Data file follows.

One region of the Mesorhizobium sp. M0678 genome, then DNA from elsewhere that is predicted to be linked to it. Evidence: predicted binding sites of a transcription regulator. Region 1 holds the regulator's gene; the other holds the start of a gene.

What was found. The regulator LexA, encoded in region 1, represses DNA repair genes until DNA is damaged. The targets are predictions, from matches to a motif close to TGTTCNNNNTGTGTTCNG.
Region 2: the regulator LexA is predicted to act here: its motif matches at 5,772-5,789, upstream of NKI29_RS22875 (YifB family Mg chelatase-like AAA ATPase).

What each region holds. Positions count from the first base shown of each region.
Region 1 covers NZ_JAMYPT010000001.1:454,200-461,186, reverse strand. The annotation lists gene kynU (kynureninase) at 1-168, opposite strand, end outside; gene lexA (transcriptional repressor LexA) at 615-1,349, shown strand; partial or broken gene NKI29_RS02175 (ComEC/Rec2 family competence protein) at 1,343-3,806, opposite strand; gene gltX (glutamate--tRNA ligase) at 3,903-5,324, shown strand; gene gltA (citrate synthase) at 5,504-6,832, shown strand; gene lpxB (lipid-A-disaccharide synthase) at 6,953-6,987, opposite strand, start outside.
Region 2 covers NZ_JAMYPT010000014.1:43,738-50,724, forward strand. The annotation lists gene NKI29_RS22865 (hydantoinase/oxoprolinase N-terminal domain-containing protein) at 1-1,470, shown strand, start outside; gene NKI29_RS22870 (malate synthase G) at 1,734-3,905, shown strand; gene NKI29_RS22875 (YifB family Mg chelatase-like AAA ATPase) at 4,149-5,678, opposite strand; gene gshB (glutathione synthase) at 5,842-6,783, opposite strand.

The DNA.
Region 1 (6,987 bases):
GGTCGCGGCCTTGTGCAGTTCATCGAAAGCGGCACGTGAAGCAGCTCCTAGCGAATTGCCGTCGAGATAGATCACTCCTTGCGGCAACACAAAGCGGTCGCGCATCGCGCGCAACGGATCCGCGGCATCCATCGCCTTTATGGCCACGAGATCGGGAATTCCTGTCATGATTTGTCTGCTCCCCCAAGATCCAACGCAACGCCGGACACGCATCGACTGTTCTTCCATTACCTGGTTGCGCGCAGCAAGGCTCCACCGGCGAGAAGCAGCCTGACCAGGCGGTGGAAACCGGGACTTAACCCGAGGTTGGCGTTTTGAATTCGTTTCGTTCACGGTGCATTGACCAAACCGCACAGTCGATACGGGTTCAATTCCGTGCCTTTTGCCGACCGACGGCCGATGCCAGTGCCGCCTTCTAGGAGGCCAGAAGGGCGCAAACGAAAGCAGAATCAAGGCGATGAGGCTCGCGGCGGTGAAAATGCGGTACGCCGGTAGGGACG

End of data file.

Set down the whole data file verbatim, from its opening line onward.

One region of the Mesorhizobium sp. M0678 genome, then DNA from elsewhere that is predicted to be linked to it. Evidence: predicted binding sites of a transcription regulator. Region 1 holds the regulator's gene; the other holds the start of a gene.

What was found. The regulator LexA, encoded in region 1, represses DNA repair genes until DNA is damaged. The targets are predictions, from matches to a motif close to TGTTCNNNNTGTGTTCNG.
Region 2: the regulator LexA is predicted to act here: its motif matches at 5,772-5,789, upstream of NKI29_RS22875 (YifB family Mg chelatase-like AAA ATPase).

What each region holds. Positions count from the first base shown of each region.
Region 1 covers NZ_JAMYPT010000001.1:454,200-461,186, reverse strand. The annotation lists gene kynU (kynureninase) at 1-168, opposite strand, end outside; gene lexA (transcriptional repressor LexA) at 615-1,349, shown strand; partial or broken gene NKI29_RS02175 (ComEC/Rec2 family competence protein) at 1,343-3,806, opposite strand; gene gltX (glutamate--tRNA ligase) at 3,903-5,324, shown strand; gene gltA (citrate synthase) at 5,504-6,832, shown strand; gene lpxB (lipid-A-disaccharide synthase) at 6,953-6,987, opposite strand, start outside.
Region 2 covers NZ_JAMYPT010000014.1:43,738-50,724, forward strand. The annotation lists gene NKI29_RS22865 (hydantoinase/oxoprolinase N-terminal domain-containing protein) at 1-1,470, shown strand, start outside; gene NKI29_RS22870 (malate synthase G) at 1,734-3,905, shown strand; gene NKI29_RS22875 (YifB family Mg chelatase-like AAA ATPase) at 4,149-5,678, opposite strand; gene gshB (glutathione synthase) at 5,842-6,783, opposite strand.

The DNA.
Region 1 (6,987 bases):
GGTCGCGGCCTTGTGCAGTTCATCGAAAGCGGCACGTGAAGCAGCTCCTAGCGAATTGCCGTCGAGATAGATCACTCCTTGCGGCAACACAAAGCGGTCGCGCATCGCGCGCAACGGATCCGCGGCATCCATCGCCTTTATGGCCACGAGATCGGGAATTCCTGTCATGATTTGTCTGCTCCCCCAAGATCCAACGCAACGCCGGACACGCATCGACTGTTCTTCCATTACCTGGTTGCGCGCAGCAAGGCTCCACCGGCGAGAAGCAGCCTGACCAGGCGGTGGAAACCGGGACTTAACCCGAGGTTGGCGTTTTGAATTCGTTTCGTTCACGGTGCATTGACCAAACCGCACAGTCGATACGGGTTCAATTCCGTGCCTTTTGCCGACCGACGGCCGATGCCAGTGCCGCCTTCTAGGAGGCCAGAAGGGCGCAAACGAAAGCAGAATCAAGGCGATGAGGCTCGCGGCGGTGAAAATGCGGTACGCCGGTAGGGACG